May 10, 2023




4 Signs Your Antidepressant Dose is Too Low

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When it comes to tackling depression and other mental health conditions, the right antidepressant can make all the difference. 

Unfortunately, there's no way of predicting whether a drug will be effective, so figuring out which works for you may require trial and error on both the types and doses of medication. 

How do you know when your dose is too low? We've put together this article on what to look out for that could indicate an antidepressant dose is too low and when to reach out to your healthcare provider about making adjustments. 

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How do antidepressants work?

It's believed that antidepressants help elevate certain chemical levels such as serotonin and noradrenaline in the brain which control moods. 

These chemicals are also thought to influence nerve receptors responsible for sending out signals related to physical discomfort – a reason why some antidepressant medications are also used to treat chronic pain. 

While medication alone cannot cure underlying causes of severe depression or other mental health disorders, they're often used in combination with therapy sessions as part of an effective treatment plan against such conditions.

Types of antidepressants

Physicians commonly use five different types of antidepressants to help manage anxiety, depression, and other mental health conditions. 

How to tell if your antidepressant dose is too low

Your initial antidepressant dose will depend on the type of medication and the severity of your symptoms. Many doctors start people on a low dose to see how they react to that drug and increase it after a few weeks if needed. 

However, there are a few signs to be mindful of that could indicate your dose is too low and would warrant contacting your healthcare provider as soon as possible.  

Worsening of symptoms or feeling suicidal thoughts or ideation

Like all medications, antidepressants have side effects. Some people may experience adverse reactions like agitation, irritability, or mood swings while their body adjusts to taking them.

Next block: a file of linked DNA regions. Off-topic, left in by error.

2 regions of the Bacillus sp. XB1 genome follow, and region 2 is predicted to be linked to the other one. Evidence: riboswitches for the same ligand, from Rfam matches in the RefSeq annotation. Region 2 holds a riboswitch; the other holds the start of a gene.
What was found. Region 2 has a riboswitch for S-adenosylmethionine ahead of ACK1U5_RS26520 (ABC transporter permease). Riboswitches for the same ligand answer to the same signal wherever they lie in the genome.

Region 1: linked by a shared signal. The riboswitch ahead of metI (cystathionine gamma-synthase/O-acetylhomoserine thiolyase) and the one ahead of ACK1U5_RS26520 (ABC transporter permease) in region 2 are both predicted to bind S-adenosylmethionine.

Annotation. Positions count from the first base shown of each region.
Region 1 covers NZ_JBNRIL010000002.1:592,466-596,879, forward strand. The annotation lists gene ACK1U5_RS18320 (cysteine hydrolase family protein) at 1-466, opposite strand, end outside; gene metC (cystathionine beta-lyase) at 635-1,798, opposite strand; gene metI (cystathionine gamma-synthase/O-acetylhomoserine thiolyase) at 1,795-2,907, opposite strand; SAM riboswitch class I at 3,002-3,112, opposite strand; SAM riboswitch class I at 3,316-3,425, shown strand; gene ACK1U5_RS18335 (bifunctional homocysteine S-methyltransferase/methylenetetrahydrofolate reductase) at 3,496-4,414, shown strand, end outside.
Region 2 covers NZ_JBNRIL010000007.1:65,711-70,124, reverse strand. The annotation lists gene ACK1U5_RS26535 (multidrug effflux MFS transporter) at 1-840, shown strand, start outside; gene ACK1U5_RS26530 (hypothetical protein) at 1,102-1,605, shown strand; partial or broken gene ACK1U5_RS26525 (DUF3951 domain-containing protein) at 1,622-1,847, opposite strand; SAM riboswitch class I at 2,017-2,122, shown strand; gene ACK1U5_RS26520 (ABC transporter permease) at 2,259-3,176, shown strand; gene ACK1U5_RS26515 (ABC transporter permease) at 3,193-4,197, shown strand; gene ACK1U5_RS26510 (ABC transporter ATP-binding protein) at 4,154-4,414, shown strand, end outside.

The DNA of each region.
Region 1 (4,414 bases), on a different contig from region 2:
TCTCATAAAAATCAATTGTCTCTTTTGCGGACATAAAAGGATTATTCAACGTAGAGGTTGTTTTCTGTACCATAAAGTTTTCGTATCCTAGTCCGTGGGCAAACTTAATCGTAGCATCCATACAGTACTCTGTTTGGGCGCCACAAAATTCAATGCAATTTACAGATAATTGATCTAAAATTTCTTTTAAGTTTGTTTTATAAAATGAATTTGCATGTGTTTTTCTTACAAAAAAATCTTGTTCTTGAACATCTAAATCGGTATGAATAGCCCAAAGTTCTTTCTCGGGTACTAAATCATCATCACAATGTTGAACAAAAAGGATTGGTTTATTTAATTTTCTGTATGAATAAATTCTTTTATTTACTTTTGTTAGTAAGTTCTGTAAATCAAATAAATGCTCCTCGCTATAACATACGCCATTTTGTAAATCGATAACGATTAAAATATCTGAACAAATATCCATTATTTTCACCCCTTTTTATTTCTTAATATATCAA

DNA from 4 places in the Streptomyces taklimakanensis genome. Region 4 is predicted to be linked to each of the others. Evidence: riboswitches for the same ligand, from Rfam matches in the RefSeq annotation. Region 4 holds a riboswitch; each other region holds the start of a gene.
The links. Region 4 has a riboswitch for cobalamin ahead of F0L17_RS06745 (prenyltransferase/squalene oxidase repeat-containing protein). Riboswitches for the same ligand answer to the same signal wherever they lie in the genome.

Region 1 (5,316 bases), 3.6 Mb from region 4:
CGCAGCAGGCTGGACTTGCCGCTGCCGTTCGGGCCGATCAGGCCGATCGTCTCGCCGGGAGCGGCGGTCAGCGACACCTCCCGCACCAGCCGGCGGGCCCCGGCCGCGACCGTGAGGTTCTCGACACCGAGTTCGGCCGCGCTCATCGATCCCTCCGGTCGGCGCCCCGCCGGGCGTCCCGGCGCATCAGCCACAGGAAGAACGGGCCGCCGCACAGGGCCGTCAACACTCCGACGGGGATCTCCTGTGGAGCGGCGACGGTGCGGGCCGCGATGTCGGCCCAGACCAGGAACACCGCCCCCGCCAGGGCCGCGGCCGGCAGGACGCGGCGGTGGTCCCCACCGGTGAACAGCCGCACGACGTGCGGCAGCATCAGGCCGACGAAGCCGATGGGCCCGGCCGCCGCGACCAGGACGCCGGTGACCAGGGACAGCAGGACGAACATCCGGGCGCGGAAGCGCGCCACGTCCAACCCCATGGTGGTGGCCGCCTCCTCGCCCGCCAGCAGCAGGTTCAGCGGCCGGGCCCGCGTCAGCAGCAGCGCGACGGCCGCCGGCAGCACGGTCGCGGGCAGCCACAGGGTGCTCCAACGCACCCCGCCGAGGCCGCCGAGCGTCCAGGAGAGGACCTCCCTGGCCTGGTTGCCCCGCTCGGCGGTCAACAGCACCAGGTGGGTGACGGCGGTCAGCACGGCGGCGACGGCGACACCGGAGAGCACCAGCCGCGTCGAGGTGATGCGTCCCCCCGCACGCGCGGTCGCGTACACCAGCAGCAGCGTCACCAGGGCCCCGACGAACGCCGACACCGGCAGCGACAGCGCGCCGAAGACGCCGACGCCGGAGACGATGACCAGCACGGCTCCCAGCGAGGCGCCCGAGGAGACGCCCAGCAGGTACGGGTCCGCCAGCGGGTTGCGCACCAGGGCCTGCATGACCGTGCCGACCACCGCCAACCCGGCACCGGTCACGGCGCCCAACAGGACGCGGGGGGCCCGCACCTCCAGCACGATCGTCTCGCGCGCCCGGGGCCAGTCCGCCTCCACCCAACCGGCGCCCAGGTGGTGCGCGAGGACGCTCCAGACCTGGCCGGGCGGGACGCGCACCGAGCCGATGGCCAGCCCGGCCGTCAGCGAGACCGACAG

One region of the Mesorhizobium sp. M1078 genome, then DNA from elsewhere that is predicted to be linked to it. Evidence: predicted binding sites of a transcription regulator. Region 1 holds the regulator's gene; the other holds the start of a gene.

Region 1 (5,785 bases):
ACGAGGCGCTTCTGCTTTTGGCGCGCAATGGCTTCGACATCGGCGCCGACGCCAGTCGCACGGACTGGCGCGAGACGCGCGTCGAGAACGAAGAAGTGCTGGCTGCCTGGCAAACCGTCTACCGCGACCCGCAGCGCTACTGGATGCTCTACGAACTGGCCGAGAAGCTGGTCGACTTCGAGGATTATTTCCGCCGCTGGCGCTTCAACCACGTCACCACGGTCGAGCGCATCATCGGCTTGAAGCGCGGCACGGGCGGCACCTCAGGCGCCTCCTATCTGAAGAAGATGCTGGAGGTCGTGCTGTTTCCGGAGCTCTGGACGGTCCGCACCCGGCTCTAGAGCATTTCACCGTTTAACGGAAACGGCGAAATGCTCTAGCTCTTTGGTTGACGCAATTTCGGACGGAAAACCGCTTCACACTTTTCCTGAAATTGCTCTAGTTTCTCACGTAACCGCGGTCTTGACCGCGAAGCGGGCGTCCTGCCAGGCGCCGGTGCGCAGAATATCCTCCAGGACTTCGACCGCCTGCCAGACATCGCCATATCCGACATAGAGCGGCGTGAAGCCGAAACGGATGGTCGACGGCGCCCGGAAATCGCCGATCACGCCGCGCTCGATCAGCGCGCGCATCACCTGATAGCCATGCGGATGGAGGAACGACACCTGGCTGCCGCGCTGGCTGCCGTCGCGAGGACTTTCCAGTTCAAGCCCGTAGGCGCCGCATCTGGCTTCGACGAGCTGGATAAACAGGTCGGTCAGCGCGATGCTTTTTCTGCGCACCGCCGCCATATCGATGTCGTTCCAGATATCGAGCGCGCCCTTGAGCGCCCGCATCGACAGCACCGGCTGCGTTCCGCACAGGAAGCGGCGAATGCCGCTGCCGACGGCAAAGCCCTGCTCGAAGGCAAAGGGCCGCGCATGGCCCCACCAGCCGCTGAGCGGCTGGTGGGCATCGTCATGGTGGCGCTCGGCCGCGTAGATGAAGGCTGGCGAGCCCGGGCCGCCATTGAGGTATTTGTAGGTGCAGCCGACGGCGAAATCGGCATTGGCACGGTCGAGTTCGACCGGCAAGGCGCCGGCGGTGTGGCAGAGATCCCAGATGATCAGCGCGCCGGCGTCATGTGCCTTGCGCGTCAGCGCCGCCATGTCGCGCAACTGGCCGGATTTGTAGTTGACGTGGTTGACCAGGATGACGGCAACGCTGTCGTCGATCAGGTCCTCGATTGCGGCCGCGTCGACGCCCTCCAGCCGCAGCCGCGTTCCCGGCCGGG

However, if you notice that your symptoms have become more severe, such as feeling suicidal, it may be a sign of an insufficient dose. 

If you or a loved one are experiencing suicidal or other mental health-related crises, please call or text 988 or chat at (TTY: 1-800-487-4889) or use the Behavioral Health Treatment Locator to get help right away. 

It isn't as effective as it used to be 

Research shows that 33% of people who take an antidepressant to manage depression experience tachyphylaxis or finding their medication loses its effectiveness over time. 

If you're noticing that your antidepressant medication no longer provides as much assistance to manage symptoms of depression or anxiety, it's important not to make any changes on your own. Increasing the dose without talking with a doctor can lead to severe side effects, including serotonin syndrome and overdose. 

Your symptoms haven't improved after a few months

When it comes to prescription medications, individual experiences may vary. Most antidepressants take a minimum of 4-6 weeks before significantly improving symptoms.

However, if you've been regularly taking the medication for 8-12 weeks and don't see any improvements, your antidepressant dose may be too low.

You feel an immediate improvement in symptoms, but they don't last

Starting an antidepressant can affect your brain's neurotransmitters, resulting in immediate positive changes. These instant shifts could be from the antidepressant or the placebo effect

Some studies have shown that improvements initially felt by people taking an antidepressant tend to diminish over time if the medication isn't effective at all.  

This could lead you to believe your prescription has stopped working when in actuality, it never worked due to the type or dose of the medication. 

When to see your doctor about increasing your antidepressant dose

Taking the right dose of medication is essential to managing depression and other mental health conditions. Whether you are experiencing worsening or no change in symptoms or improvements that decrease over time, you should consult your healthcare provider about adjusting your medication dose. 

It's critical never to take more medication than prescribed. To help ensure a safe and successful antidepressant treatment plan, your doctor can provide advice on appropriate dosage increases while monitoring for any potential complications from other drugs/substances taken along with it.

At CareCard, we are passionate about helping make your prescription payments more affordable, saving members up to 85% on prescription drugs and medications. Learn how CareCard can help make your antidepressant medication payments more manageable.

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